Popular Damage - The Royal Fly EP - Albums - Reviews - Soundblab

Popular Damage - The Royal Fly EP

by Clare Stemp Rating:6.5 Release Date:2010-05-03

Popular Damage should probably have pondered a little longer on that name. It would apply to massacring Jeremy Clarkson's face, but little else. Aside from this, The Royal Fly is their first EP, and kudos to them initially for promoting themselves so tirelessly in the absence of a record label. Here presents a band specialising in electro remixes. Of the eight tracks showcased, they have included three original songs; outside remixes of these, and then remixes of other band's songs. It's Remix City in here. But at least we have reworkings of The XX and Zoot Woman, neither artist to be sniffed at.

Mancunian Nadine Raihani and Berliner Stephan Hengst blend upbeat electro-pop - satisfying but not outstanding within the genre - with enjoyably rousing vocals. Raihani's voice is a challenge to place at times, dipping into energetic, rebellious Justine Frischmann territory in 'Easy Money', and feeding from Hengst's Euro-techno in 'Exclusive', flitting in and out of Germanic pronunciation. 'Exclusive' is the clear winner of the EP with a breezy opening and cutesy MGMT-influenced synths, demanding more attention than the common -or-garden house feel of previous tracks. Uplifting, cheerful stuff. Double Dragon's mix of the thrice included 'Everybody Got Young' is another highlight however, well placed as the first track with a palpable immediacy. The chorus is a simple, echo-laden "Don't you, uh oh uh oh ohwooo, oh uh oh uh uh oh". Lazy? Yes. Dull? Not particularly. It again falls to the Cockney-Mancunian hybrid timbre of Raihani to rescue this from being just another crowd pleasing shout-along. It's not a perfect job though, and more could have been done to shape this into something more tempting.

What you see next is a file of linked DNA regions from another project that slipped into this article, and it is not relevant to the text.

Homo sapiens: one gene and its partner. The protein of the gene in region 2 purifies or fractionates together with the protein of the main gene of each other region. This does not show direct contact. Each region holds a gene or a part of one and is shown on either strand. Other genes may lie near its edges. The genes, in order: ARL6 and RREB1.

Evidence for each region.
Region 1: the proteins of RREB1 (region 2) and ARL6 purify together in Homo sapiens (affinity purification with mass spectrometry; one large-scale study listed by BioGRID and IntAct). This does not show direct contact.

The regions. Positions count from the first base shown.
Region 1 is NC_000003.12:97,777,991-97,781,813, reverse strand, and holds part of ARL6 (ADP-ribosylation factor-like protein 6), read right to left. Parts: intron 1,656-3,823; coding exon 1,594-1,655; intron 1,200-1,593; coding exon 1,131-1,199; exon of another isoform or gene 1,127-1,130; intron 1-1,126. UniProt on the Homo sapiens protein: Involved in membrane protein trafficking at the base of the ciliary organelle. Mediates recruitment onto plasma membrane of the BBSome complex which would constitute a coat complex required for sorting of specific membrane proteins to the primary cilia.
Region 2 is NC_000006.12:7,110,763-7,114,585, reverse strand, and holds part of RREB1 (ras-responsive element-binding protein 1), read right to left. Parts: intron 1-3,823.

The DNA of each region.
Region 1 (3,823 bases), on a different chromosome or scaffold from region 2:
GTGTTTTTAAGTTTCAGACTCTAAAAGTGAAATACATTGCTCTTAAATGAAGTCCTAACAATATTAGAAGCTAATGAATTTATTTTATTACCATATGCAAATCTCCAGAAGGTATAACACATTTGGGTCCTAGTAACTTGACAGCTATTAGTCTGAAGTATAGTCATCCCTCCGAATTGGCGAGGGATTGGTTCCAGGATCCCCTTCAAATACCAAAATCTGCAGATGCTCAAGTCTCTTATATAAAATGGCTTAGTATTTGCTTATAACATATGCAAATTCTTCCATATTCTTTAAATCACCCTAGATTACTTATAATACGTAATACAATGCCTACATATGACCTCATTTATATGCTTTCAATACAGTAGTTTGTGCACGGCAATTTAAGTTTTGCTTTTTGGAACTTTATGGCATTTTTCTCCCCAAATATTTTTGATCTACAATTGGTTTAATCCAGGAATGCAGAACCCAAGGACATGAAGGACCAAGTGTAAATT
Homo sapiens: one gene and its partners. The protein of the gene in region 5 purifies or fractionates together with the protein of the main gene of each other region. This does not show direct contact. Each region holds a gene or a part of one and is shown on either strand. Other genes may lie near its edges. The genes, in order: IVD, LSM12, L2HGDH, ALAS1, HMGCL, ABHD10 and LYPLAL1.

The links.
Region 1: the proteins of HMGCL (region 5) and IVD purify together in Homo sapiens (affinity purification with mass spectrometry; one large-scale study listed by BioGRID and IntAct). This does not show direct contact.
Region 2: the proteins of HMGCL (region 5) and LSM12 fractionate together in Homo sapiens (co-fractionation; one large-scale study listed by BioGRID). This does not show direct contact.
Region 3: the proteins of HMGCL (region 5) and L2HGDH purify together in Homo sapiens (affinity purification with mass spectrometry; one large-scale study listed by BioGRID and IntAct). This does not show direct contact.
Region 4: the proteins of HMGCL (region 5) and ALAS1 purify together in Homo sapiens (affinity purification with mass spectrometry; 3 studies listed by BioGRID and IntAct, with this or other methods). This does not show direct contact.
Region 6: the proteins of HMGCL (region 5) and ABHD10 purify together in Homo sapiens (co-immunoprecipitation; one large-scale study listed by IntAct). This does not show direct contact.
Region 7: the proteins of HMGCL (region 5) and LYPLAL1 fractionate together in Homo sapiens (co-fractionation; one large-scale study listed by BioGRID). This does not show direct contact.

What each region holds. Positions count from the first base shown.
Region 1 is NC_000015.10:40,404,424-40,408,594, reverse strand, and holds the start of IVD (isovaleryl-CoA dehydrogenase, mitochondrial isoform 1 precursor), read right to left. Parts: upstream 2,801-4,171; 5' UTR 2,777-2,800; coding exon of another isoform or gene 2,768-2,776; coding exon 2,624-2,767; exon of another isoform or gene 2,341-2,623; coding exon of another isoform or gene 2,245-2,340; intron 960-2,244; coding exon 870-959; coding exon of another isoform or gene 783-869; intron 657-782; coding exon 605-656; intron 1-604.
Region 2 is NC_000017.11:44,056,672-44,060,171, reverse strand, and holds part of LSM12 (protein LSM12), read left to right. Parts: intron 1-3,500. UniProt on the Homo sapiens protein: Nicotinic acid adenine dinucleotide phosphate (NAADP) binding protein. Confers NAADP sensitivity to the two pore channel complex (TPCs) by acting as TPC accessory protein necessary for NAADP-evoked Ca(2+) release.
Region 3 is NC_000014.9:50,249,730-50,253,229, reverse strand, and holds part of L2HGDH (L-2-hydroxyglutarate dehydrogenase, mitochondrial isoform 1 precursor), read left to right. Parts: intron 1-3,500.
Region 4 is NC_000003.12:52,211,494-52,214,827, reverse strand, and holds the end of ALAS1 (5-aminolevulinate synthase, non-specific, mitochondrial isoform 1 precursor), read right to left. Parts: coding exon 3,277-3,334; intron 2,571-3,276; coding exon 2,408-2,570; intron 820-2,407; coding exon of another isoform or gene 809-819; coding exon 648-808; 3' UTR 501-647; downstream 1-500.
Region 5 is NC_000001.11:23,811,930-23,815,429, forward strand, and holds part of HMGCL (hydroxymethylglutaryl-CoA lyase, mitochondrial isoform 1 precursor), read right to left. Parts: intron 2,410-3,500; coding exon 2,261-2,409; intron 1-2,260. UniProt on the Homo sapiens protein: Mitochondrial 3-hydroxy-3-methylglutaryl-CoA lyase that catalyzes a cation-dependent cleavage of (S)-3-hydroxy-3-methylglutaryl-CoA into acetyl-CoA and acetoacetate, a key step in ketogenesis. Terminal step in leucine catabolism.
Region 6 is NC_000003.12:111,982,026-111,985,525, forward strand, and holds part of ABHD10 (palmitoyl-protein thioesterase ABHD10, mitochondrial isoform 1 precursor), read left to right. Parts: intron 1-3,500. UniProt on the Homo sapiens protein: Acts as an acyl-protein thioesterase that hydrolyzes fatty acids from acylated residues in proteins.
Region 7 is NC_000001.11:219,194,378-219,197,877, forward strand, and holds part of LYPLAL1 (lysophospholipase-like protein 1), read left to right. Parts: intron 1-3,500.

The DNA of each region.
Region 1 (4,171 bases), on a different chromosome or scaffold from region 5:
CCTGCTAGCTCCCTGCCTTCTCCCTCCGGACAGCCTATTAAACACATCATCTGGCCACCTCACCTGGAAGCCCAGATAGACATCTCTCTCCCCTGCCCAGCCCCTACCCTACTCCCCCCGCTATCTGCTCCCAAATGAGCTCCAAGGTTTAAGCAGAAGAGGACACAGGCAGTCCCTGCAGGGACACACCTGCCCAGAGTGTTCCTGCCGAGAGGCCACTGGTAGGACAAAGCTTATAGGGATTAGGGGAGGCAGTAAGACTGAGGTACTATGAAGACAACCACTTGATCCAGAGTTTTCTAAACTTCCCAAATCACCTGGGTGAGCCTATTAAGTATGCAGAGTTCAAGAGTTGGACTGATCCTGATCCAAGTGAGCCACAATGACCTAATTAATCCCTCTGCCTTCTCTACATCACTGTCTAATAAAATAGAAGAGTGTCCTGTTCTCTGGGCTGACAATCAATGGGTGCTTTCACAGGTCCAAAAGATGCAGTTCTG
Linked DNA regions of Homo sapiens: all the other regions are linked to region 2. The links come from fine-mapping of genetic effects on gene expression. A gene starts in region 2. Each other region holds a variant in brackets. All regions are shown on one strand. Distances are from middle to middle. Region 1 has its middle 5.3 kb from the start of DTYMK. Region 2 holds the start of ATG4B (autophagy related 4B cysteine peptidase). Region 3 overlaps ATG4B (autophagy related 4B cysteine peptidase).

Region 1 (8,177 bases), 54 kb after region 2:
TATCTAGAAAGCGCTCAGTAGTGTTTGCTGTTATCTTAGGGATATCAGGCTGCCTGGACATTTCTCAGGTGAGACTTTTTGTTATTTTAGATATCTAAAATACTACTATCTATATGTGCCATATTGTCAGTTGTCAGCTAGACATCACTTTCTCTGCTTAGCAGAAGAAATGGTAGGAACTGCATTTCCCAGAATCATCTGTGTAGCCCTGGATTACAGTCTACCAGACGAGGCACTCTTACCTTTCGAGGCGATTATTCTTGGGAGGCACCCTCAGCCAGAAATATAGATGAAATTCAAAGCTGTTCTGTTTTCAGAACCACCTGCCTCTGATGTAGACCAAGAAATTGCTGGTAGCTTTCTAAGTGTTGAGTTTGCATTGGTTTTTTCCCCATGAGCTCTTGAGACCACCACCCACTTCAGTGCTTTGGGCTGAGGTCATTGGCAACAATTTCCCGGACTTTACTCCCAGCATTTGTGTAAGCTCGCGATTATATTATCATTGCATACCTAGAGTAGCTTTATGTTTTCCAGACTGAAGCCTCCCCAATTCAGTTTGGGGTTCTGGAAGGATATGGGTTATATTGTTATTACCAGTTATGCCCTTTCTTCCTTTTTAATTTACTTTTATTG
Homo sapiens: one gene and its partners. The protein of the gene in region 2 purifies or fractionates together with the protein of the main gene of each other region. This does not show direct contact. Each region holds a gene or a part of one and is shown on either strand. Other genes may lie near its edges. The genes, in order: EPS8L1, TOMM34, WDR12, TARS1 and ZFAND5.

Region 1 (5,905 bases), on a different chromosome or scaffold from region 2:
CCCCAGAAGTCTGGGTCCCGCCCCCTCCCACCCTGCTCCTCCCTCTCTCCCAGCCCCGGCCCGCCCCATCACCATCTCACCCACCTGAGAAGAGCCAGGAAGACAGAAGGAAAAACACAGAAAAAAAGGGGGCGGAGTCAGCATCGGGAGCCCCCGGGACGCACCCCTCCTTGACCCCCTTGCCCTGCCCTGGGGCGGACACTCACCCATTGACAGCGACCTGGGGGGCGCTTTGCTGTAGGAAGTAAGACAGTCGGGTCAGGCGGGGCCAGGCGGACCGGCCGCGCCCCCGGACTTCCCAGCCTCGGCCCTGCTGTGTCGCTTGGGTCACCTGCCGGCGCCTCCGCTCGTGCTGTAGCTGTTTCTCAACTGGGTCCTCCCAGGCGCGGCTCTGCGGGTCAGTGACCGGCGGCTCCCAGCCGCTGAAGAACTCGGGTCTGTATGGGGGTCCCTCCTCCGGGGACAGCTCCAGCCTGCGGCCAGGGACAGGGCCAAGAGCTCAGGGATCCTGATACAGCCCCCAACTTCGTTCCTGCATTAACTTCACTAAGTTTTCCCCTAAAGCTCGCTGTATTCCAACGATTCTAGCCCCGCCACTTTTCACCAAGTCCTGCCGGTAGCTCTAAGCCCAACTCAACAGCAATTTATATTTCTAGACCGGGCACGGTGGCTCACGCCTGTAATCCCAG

So onto the remixes for others, otherwise branded as the Personal Damage Assimilations (PDAs). The XX's 'Crystalised' is first up,and the familiar, untouched guitar riff lures us in suitably. Followed by a now very well-worn rock-synth bassline (think a less bonkers 'Bonkers'). Some disjointed pauses and choppy vocal samples are launched, but the availability of only the single bassline knob to twiddle begins to grate at this juncture. And it continues into 'We Won't Break', originally Zoot Woman's work, but now with a similar one knob stamp over it. The PD duo stick far too closely to their mixing formula for the majority of this, but those with patience are lead casually into some wonderfully beefy beats which eventually prove the track worthy of existence.

There are some glimmers of real electro talent on this EP, and with a little imagination and a chunk of record company funding, Popular Damage could surely do better. They just need to be bolder with the remix requests. And get some more knobs.

Clare Stemp

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